koppie tee of koffie en iets te ete daarby, wat deur die gasvrou geskenk word. Die gesprekke daarna raak soms so interessant en die lede raak so entoesiasties oor die onderwerp, en die spreker word so met vrae gepeper dat dit moeilik raak om huis toe te gaan. Dis heerlike gesellige opbouende leersame gespreks - aande. Soms hou ons 'n ledeaand wat nogal baie gewild is. Enigeen wat iets het om te vertoon wat hy geërf het of om mee te deel van sy Duitse voorgeslagte, kry 'n beurt. Op die wyse het ons al baie interessante dinge gesien en van gehoor.
Ons het almal 'n belangstelling in ons Heimatland, aangesien almal een of meer Duitse voorouers gehad het. Meestal stam ons voorouers af van die groepe Duitsers wat hulle tussen 1857-1859 in die Oos-Kaap gevestig het. Jammerlik is daar min van die lede wat nog die Duitse taal magtig is. Ons taalgebruik is

Klik op die foto te vergroot
{module Belangegroep}

Engels of Afrikaans volgens eie keuse. So een maal per jaar woon ons 'n kerkdiens in die Lutherse Kerk by. Rev. Felix Meylahn lei die dienste. Die dienste word in Engels gehou, met twee addisionele Duitse dienste per maand. Die Lutherse Kerk gemeenskap hou hul Kersmark gedurende November, waar eg Duitse kos en koek asook handwerk te koop aangebied word.

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A colourful look at our Sensitive History

Walter Renze addressed the members of the East Cape Branch of the GSSA on Monday16 July. Walter hails from the Eastern Cape. He did not know much about his family history and his immediate relatives were hesitant in discussing the family. He embarked on a journey into the family's past and soon came to know why there was a hesitancy to talk about the family's history.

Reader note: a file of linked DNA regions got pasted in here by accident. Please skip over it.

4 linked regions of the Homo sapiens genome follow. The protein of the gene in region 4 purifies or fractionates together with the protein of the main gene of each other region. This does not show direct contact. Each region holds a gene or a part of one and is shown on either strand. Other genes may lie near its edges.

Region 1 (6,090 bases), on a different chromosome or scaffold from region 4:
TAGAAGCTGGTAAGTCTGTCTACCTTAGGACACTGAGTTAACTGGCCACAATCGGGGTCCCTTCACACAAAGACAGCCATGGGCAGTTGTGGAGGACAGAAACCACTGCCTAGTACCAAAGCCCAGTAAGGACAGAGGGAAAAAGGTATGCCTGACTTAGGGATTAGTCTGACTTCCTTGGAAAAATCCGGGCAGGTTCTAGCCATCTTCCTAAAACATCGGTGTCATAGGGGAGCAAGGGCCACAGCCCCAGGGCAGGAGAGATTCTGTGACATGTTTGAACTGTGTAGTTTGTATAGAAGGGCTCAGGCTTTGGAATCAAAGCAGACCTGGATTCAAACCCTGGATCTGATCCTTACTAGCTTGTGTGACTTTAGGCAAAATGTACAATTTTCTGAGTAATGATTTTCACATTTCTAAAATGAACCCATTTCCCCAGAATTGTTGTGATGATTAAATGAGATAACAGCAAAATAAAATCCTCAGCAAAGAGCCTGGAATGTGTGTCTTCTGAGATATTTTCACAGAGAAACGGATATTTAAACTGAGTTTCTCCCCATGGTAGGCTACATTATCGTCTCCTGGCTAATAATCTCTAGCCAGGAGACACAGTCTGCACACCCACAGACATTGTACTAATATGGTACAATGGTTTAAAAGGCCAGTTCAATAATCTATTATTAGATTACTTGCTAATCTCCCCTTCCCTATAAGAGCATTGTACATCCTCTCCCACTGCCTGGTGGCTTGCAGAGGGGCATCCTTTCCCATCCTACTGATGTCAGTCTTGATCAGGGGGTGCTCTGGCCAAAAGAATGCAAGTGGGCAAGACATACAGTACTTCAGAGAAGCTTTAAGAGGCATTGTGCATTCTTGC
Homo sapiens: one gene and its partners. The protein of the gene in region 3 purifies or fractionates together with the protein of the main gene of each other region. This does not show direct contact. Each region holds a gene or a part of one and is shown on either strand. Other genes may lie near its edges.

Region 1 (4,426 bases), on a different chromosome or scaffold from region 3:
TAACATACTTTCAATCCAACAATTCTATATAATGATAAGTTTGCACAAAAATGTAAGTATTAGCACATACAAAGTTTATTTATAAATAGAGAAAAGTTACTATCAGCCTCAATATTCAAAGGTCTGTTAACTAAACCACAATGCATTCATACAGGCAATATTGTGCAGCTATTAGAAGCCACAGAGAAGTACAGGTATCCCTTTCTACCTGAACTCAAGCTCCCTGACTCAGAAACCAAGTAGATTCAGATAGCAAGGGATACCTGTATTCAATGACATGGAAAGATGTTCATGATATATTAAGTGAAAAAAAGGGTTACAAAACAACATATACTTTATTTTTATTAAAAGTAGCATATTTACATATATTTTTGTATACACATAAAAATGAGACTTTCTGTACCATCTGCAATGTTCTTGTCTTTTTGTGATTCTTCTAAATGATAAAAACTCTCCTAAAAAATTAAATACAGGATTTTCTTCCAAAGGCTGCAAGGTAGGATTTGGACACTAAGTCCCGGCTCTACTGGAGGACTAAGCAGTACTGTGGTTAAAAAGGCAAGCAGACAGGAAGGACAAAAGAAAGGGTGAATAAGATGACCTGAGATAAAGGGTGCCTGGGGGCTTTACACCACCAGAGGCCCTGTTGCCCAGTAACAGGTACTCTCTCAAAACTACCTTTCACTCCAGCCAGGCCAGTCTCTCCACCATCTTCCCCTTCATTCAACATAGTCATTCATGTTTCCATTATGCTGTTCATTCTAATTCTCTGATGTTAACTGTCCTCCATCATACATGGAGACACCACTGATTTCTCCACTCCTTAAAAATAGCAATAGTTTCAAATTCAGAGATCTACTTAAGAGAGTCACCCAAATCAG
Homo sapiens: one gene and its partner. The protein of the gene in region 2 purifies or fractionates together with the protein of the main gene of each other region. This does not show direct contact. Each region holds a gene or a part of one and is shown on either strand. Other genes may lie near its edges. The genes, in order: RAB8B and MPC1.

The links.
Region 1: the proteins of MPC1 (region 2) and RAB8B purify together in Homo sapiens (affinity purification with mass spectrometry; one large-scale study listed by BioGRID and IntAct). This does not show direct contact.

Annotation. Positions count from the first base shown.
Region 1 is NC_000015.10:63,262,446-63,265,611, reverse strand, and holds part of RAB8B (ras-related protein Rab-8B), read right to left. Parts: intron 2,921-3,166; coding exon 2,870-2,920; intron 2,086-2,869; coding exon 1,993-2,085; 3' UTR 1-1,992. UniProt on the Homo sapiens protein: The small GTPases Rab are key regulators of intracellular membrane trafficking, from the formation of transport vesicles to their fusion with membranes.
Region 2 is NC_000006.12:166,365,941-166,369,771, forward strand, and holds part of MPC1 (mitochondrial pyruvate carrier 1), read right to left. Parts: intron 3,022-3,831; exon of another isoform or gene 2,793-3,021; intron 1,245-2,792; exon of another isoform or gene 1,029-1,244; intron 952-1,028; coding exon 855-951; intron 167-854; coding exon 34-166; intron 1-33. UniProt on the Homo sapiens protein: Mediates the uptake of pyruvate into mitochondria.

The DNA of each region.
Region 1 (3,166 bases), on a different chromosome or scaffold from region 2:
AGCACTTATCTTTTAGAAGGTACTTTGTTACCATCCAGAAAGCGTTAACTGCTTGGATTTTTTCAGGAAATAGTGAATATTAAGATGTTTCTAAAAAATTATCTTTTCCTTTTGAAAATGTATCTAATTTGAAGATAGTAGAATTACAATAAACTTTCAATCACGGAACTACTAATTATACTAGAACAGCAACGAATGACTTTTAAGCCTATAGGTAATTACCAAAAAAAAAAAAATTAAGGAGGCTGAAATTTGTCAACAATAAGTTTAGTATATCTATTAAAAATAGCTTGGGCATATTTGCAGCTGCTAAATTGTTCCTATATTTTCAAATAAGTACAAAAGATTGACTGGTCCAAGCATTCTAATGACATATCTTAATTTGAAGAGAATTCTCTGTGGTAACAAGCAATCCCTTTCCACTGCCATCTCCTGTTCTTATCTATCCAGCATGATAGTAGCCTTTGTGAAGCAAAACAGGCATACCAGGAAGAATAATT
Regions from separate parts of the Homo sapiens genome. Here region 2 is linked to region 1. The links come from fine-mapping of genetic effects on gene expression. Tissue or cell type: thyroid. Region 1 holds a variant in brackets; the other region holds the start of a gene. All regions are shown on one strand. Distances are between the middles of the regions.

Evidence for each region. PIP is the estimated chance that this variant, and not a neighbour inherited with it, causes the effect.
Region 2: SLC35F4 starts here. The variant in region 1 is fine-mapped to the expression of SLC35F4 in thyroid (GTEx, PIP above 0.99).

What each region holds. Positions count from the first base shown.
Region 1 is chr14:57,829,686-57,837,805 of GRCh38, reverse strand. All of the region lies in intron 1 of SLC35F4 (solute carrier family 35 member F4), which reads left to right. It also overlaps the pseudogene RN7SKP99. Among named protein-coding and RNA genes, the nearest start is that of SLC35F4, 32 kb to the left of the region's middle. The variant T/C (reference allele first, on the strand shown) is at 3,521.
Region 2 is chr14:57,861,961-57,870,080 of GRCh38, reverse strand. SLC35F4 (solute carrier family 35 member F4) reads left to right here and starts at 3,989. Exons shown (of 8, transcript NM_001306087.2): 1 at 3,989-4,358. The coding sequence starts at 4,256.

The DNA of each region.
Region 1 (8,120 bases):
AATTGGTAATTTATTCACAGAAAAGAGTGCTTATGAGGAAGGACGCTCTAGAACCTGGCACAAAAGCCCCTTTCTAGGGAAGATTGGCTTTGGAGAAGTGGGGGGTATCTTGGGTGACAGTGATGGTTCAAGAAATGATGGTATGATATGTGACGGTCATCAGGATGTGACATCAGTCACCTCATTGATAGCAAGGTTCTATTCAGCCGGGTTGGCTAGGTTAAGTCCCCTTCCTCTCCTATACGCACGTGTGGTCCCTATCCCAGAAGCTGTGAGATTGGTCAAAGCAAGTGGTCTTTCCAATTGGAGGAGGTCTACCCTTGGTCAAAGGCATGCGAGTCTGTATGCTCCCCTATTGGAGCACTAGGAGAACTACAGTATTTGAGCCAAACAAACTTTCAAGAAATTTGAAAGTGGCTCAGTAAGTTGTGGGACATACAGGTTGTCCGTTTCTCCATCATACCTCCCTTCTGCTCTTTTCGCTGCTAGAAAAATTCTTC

A family tree that has some very colourful branches to it.  Walter: "I do not profess to know all there is to know about it. I just want to relay my personal experiences relating to this as it impacts directly on my family. When I look at my collection of family photos that I have, I notice that there hardly seem to be extended family in it, except for some of my maternal family. And it was always something I wondered about. It never bothered me too much as a child, but as I grew up, it bothered me more and more. My father used to speak to me about family, but not too much. And I always wondered why".
iconA colourful look at our Sensitive History

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Researching the Allwrights

I am pleased to make this genealogical work available to fellow descendants of Richard Walker Allwright as well as interested parties. My research is the result of many years (8 years) and hours of hard work.Download the article: Richard Walker Allwright or for more information contact me on This email address is being protected from spambots. You need JavaScript enabled to view it.. It will be apparent to all readers that there are a lot of omissions and errors. Despite this, I hope that family members will point out the errors to me so that I can make corrections on my computer. I would like to add all the names that I have unintentionally omitted in order to have a more complete record of the Allwright Family. As I consider female descendants no less important than male descendants, I have included the female line as well.

Several years ago I got forwarded an e-mail from my first cousin once removed, Uncle Gordon Bold in Australia who was looking for someone to collect an etching of our 1820 Settler 5th Great Grandmother, Hannah Manchester on my maternal side from the Albany Museum in Grahamstown. This was so easy and my interest in my roots started. When I was younger I can remember my Father having a file with the Allwright Family tree. After his death I discovered the research done by Dr. Winston Allwright in the 1980's and decided to take his work and do some research of my own.

Although this is a record of the descendants of Richard Walker Allwright I have been able to trace his siblings or his parents in England, after 7 years. I have however not included their descendants in this work, but they are mentioned.

My research has meant visits to Archives, Masters Offices, various churches, the Cory Library in Grahamstown and members of family. It has proved to be very interesting and entertaining and have met and now know many family members who I would never have known. I wish I could have met more specially the ones living abroad.